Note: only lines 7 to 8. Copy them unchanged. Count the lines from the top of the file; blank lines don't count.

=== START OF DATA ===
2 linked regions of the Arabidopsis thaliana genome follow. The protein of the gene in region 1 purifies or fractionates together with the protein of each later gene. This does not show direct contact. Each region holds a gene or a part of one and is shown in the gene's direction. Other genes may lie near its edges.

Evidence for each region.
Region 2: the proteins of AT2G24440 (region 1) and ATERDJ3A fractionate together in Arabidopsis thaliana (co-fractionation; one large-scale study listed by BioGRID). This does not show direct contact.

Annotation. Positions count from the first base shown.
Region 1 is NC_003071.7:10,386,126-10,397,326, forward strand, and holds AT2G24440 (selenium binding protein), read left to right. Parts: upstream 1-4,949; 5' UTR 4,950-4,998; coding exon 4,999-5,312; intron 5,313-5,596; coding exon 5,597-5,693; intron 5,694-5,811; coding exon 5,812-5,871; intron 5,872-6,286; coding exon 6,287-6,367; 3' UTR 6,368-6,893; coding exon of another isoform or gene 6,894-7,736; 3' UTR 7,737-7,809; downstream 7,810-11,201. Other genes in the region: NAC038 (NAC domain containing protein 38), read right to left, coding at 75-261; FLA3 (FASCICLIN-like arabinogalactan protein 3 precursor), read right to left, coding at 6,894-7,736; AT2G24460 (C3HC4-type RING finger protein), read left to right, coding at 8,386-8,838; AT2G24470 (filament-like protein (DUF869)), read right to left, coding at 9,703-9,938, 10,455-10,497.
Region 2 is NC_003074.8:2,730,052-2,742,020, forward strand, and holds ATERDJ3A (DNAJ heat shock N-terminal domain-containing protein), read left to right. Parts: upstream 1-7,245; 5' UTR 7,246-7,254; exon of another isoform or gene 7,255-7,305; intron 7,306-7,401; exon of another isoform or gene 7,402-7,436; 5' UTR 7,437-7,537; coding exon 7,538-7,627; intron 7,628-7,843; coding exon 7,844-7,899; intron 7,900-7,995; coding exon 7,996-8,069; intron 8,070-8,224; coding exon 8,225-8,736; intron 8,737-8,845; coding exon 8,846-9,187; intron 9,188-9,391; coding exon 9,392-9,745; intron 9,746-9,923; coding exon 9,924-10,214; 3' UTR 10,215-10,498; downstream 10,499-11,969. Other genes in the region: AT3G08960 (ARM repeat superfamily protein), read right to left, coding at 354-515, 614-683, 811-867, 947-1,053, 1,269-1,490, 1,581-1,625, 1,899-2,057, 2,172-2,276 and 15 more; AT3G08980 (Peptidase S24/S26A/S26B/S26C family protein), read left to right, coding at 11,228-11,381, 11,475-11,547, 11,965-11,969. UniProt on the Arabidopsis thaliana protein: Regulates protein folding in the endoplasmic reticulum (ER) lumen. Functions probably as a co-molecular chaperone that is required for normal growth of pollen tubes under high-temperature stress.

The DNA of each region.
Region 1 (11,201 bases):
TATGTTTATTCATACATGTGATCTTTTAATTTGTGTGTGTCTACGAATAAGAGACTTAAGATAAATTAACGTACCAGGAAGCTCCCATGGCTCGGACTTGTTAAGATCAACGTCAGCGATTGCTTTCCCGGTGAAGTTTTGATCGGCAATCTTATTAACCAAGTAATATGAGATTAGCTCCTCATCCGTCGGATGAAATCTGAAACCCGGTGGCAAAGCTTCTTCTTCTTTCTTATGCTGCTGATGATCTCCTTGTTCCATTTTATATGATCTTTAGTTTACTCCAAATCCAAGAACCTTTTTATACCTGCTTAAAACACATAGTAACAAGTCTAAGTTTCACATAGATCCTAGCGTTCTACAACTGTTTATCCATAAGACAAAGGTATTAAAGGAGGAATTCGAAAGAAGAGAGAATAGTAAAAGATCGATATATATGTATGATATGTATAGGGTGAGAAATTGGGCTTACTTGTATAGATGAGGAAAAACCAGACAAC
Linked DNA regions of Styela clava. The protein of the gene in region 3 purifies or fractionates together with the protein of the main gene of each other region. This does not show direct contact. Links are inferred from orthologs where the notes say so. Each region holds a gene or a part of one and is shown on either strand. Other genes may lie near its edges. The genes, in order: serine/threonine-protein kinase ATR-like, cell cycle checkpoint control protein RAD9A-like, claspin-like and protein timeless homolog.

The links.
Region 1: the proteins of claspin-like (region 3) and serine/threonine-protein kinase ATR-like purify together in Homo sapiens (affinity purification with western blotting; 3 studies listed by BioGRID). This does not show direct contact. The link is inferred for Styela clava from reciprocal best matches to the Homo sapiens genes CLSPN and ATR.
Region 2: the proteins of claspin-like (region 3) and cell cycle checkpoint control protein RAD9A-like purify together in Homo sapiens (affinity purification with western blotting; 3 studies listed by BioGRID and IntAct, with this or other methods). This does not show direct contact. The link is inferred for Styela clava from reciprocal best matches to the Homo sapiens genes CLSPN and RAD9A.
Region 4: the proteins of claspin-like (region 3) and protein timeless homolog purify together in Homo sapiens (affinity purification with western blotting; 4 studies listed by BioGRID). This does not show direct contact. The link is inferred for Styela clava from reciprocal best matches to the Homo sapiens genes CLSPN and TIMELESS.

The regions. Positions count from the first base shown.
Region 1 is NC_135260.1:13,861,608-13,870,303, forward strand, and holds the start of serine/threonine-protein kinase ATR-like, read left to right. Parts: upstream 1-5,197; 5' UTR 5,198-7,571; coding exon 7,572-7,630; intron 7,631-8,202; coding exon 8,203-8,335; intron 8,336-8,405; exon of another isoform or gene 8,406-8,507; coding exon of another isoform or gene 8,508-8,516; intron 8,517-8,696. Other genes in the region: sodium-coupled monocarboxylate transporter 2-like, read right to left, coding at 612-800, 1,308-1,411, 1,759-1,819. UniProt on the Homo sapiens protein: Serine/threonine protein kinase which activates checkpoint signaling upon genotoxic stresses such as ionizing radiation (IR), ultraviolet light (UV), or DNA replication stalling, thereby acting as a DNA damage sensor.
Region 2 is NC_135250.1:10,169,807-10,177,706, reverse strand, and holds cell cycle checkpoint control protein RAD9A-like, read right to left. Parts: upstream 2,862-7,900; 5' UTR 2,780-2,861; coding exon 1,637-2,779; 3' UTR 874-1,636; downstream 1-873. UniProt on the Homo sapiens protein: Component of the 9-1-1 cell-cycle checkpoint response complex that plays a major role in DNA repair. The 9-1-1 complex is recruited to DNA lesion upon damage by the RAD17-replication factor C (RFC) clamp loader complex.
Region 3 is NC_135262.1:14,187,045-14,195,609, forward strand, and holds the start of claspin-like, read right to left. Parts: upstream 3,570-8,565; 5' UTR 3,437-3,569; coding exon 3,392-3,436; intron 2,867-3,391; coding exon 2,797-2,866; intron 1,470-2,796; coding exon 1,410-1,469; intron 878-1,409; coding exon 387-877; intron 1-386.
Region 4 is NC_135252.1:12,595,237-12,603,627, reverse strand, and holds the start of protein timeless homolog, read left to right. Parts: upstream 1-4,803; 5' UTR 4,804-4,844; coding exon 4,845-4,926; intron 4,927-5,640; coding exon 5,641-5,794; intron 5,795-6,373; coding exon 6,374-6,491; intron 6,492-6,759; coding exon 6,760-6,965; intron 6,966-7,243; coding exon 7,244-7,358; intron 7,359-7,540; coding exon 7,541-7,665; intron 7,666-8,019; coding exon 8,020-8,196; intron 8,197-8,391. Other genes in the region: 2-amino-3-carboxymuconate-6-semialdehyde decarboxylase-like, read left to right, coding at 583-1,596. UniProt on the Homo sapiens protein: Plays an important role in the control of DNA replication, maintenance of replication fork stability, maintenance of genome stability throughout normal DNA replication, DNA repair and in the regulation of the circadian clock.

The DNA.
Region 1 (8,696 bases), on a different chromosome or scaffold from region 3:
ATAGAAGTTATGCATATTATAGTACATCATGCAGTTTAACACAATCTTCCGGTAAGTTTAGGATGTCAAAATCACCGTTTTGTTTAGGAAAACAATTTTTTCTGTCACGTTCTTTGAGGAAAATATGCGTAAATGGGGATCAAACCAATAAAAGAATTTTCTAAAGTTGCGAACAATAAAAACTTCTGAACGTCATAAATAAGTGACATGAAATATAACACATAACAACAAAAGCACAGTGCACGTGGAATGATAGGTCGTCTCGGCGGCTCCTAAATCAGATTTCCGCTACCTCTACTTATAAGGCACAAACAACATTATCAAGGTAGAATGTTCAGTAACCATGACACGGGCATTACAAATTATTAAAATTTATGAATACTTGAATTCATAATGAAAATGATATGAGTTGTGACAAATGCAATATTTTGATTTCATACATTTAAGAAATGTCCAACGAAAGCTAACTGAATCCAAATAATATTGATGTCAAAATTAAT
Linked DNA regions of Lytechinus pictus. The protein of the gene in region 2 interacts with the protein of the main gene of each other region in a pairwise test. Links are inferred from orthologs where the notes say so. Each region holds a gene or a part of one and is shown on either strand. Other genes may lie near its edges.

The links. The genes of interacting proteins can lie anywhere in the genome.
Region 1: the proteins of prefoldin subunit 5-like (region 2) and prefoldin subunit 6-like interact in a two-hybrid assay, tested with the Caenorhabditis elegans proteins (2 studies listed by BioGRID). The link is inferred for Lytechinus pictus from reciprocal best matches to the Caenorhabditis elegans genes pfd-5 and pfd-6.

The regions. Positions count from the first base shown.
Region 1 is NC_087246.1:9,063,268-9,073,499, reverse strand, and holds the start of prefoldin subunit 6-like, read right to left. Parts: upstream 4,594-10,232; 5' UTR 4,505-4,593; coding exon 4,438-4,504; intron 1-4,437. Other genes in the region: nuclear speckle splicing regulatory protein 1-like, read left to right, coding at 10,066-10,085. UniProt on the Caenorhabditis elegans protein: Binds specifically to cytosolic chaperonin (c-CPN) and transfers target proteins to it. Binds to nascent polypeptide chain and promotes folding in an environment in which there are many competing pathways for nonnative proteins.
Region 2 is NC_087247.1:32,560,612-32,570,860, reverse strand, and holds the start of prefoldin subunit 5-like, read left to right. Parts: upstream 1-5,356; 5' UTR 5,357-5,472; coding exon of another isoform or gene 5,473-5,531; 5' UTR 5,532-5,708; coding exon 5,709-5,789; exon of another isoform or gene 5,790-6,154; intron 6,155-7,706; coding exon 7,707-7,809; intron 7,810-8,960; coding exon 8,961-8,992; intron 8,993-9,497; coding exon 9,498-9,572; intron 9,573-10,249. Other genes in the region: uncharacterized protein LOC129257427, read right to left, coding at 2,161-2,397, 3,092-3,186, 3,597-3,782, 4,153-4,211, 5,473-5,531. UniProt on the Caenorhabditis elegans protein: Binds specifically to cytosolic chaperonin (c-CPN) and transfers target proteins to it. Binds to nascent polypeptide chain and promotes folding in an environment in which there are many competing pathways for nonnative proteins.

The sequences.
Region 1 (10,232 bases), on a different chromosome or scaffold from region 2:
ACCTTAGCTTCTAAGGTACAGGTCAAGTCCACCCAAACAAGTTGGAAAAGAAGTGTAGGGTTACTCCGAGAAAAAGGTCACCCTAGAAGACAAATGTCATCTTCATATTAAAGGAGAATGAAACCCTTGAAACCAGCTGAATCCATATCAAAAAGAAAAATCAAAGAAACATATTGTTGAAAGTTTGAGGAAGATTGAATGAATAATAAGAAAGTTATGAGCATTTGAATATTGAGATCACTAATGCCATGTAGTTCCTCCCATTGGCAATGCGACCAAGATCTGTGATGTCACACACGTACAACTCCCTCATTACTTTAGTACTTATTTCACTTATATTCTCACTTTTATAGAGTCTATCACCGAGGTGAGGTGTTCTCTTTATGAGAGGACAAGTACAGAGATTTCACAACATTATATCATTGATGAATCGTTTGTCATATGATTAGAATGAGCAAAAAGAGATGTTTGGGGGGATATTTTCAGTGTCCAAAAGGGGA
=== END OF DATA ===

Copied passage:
The DNA of each region.
Region 1 (11,201 bases):